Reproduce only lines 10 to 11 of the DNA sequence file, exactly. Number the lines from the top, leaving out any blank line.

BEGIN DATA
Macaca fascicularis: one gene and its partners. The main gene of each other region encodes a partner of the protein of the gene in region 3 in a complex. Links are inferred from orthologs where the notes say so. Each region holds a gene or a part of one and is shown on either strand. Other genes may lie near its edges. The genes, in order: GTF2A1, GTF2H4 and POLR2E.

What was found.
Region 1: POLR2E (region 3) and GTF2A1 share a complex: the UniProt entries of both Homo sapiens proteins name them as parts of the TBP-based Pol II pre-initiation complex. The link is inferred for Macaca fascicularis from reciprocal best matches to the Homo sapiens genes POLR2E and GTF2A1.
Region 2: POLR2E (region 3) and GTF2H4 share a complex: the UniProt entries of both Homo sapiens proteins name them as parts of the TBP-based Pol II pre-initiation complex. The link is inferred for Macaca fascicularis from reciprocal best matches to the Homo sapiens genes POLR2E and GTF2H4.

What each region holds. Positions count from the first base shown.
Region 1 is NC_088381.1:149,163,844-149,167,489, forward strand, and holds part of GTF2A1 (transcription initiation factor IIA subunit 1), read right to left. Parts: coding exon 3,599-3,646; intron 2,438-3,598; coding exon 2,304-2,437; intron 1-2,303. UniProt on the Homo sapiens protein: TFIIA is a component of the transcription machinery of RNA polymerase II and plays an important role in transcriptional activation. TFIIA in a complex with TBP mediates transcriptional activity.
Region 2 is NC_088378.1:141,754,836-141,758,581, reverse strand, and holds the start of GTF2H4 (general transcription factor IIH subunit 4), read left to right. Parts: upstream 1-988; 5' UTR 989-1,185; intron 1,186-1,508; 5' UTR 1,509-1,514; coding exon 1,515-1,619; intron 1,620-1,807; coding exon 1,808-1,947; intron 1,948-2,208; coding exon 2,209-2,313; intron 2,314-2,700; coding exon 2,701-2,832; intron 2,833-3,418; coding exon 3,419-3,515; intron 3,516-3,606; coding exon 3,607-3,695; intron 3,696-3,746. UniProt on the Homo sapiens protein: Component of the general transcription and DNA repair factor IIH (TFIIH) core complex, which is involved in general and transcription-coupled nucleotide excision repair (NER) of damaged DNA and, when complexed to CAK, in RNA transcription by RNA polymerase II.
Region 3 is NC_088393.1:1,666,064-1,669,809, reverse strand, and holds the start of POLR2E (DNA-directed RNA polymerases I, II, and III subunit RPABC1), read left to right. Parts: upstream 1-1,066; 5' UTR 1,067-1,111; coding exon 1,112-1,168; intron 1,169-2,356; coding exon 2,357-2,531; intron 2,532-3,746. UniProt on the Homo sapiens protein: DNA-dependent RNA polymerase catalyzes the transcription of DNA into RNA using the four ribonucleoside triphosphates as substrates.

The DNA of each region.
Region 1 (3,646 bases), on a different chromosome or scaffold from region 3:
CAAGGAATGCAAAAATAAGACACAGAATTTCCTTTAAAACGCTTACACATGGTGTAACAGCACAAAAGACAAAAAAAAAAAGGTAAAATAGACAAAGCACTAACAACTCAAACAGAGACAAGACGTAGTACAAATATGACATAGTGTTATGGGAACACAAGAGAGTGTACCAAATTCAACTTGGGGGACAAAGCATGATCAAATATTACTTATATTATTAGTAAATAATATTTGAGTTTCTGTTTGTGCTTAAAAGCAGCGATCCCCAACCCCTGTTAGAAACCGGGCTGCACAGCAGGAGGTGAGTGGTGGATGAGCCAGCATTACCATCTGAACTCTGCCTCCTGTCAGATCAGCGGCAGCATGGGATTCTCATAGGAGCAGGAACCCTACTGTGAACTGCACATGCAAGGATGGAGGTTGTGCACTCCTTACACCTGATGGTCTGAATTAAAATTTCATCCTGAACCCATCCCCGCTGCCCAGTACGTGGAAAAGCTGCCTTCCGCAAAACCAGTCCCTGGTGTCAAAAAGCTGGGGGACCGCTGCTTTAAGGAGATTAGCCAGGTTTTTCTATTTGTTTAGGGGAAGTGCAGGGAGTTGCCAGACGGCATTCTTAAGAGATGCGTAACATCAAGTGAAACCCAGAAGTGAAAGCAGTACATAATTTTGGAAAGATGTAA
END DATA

Region 1 (3,646 bases), on a different chromosome or scaffold from region 3:
CAAGGAATGCAAAAATAAGACACAGAATTTCCTTTAAAACGCTTACACATGGTGTAACAGCACAAAAGACAAAAAAAAAAAGGTAAAATAGACAAAGCACTAACAACTCAAACAGAGACAAGACGTAGTACAAATATGACATAGTGTTATGGGAACACAAGAGAGTGTACCAAATTCAACTTGGGGGACAAAGCATGATCAAATATTACTTATATTATTAGTAAATAATATTTGAGTTTCTGTTTGTGCTTAAAAGCAGCGATCCCCAACCCCTGTTAGAAACCGGGCTGCACAGCAGGAGGTGAGTGGTGGATGAGCCAGCATTACCATCTGAACTCTGCCTCCTGTCAGATCAGCGGCAGCATGGGATTCTCATAGGAGCAGGAACCCTACTGTGAACTGCACATGCAAGGATGGAGGTTGTGCACTCCTTACACCTGATGGTCTGAATTAAAATTTCATCCTGAACCCATCCCCGCTGCCCAGTACGTGGAAAAGCTGCCTTCCGCAAAACCAGTCCCTGGTGTCAAAAAGCTGGGGGACCGCTGCTTTAAGGAGATTAGCCAGGTTTTTCTATTTGTTTAGGGGAAGTGCAGGGAGTTGCCAGACGGCATTCTTAAGAGATGCGTAACATCAAGTGAAACCCAGAAGTGAAAGCAGTACATAATTTTGGAAAGATGTAA